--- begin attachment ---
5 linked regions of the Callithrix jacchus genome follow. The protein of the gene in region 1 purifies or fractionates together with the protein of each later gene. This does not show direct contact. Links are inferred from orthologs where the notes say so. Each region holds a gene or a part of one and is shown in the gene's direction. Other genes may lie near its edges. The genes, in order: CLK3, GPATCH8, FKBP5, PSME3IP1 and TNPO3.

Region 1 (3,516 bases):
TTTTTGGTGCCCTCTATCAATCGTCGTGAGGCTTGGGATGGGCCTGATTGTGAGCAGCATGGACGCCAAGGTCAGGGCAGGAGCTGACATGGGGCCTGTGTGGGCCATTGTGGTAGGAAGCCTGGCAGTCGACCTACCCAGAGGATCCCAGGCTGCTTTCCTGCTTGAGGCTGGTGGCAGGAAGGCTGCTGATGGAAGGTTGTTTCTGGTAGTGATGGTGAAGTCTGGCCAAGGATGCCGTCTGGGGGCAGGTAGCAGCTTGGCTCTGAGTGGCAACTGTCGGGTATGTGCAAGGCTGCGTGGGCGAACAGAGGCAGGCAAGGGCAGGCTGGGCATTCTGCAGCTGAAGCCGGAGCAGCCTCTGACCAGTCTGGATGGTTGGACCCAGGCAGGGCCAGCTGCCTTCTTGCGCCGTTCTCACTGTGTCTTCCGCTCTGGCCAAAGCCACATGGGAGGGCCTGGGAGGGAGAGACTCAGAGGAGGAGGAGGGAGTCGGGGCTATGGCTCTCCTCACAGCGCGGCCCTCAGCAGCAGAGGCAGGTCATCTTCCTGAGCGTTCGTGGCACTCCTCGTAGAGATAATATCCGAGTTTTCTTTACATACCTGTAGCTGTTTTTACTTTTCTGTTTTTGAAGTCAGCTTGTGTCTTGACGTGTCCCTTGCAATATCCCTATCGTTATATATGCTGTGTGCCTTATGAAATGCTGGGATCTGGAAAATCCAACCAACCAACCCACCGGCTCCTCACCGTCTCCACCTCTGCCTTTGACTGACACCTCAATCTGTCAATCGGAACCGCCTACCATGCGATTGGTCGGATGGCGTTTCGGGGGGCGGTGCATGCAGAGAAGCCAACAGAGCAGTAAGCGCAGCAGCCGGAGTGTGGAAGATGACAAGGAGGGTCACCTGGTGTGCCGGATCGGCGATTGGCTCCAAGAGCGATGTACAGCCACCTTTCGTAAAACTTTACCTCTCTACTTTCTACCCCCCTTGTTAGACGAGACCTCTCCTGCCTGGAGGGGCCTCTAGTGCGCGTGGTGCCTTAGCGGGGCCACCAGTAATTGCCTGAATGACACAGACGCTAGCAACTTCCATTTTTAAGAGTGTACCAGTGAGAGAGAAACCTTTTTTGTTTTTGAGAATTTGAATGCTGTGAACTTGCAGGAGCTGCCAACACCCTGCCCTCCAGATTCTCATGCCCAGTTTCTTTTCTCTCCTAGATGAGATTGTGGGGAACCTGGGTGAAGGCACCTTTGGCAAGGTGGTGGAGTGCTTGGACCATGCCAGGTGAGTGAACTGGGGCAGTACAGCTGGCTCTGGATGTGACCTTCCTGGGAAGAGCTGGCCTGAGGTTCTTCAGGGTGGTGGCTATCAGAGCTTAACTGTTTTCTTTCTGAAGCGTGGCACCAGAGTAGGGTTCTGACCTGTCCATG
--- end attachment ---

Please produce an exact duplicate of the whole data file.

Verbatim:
5 linked regions of the Callithrix jacchus genome follow. The protein of the gene in region 1 purifies or fractionates together with the protein of each later gene. This does not show direct contact. Links are inferred from orthologs where the notes say so. Each region holds a gene or a part of one and is shown in the gene's direction. Other genes may lie near its edges. The genes, in order: CLK3, GPATCH8, FKBP5, PSME3IP1 and TNPO3.

Region 1 (3,516 bases):
TTTTTGGTGCCCTCTATCAATCGTCGTGAGGCTTGGGATGGGCCTGATTGTGAGCAGCATGGACGCCAAGGTCAGGGCAGGAGCTGACATGGGGCCTGTGTGGGCCATTGTGGTAGGAAGCCTGGCAGTCGACCTACCCAGAGGATCCCAGGCTGCTTTCCTGCTTGAGGCTGGTGGCAGGAAGGCTGCTGATGGAAGGTTGTTTCTGGTAGTGATGGTGAAGTCTGGCCAAGGATGCCGTCTGGGGGCAGGTAGCAGCTTGGCTCTGAGTGGCAACTGTCGGGTATGTGCAAGGCTGCGTGGGCGAACAGAGGCAGGCAAGGGCAGGCTGGGCATTCTGCAGCTGAAGCCGGAGCAGCCTCTGACCAGTCTGGATGGTTGGACCCAGGCAGGGCCAGCTGCCTTCTTGCGCCGTTCTCACTGTGTCTTCCGCTCTGGCCAAAGCCACATGGGAGGGCCTGGGAGGGAGAGACTCAGAGGAGGAGGAGGGAGTCGGGGCTATGGCTCTCCTCACAGCGCGGCCCTCAGCAGCAGAGGCAGGTCATCTTCCTGAGCGTTCGTGGCACTCCTCGTAGAGATAATATCCGAGTTTTCTTTACATACCTGTAGCTGTTTTTACTTTTCTGTTTTTGAAGTCAGCTTGTGTCTTGACGTGTCCCTTGCAATATCCCTATCGTTATATATGCTGTGTGCCTTATGAAATGCTGGGATCTGGAAAATCCAACCAACCAACCCACCGGCTCCTCACCGTCTCCACCTCTGCCTTTGACTGACACCTCAATCTGTCAATCGGAACCGCCTACCATGCGATTGGTCGGATGGCGTTTCGGGGGGCGGTGCATGCAGAGAAGCCAACAGAGCAGTAAGCGCAGCAGCCGGAGTGTGGAAGATGACAAGGAGGGTCACCTGGTGTGCCGGATCGGCGATTGGCTCCAAGAGCGATGTACAGCCACCTTTCGTAAAACTTTACCTCTCTACTTTCTACCCCCCTTGTTAGACGAGACCTCTCCTGCCTGGAGGGGCCTCTAGTGCGCGTGGTGCCTTAGCGGGGCCACCAGTAATTGCCTGAATGACACAGACGCTAGCAACTTCCATTTTTAAGAGTGTACCAGTGAGAGAGAAACCTTTTTTGTTTTTGAGAATTTGAATGCTGTGAACTTGCAGGAGCTGCCAACACCCTGCCCTCCAGATTCTCATGCCCAGTTTCTTTTCTCTCCTAGATGAGATTGTGGGGAACCTGGGTGAAGGCACCTTTGGCAAGGTGGTGGAGTGCTTGGACCATGCCAGGTGAGTGAACTGGGGCAGTACAGCTGGCTCTGGATGTGACCTTCCTGGGAAGAGCTGGCCTGAGGTTCTTCAGGGTGGTGGCTATCAGAGCTTAACTGTTTTCTTTCTGAAGCGTGGCACCAGAGTAGGGTTCTGACCTGTCCATG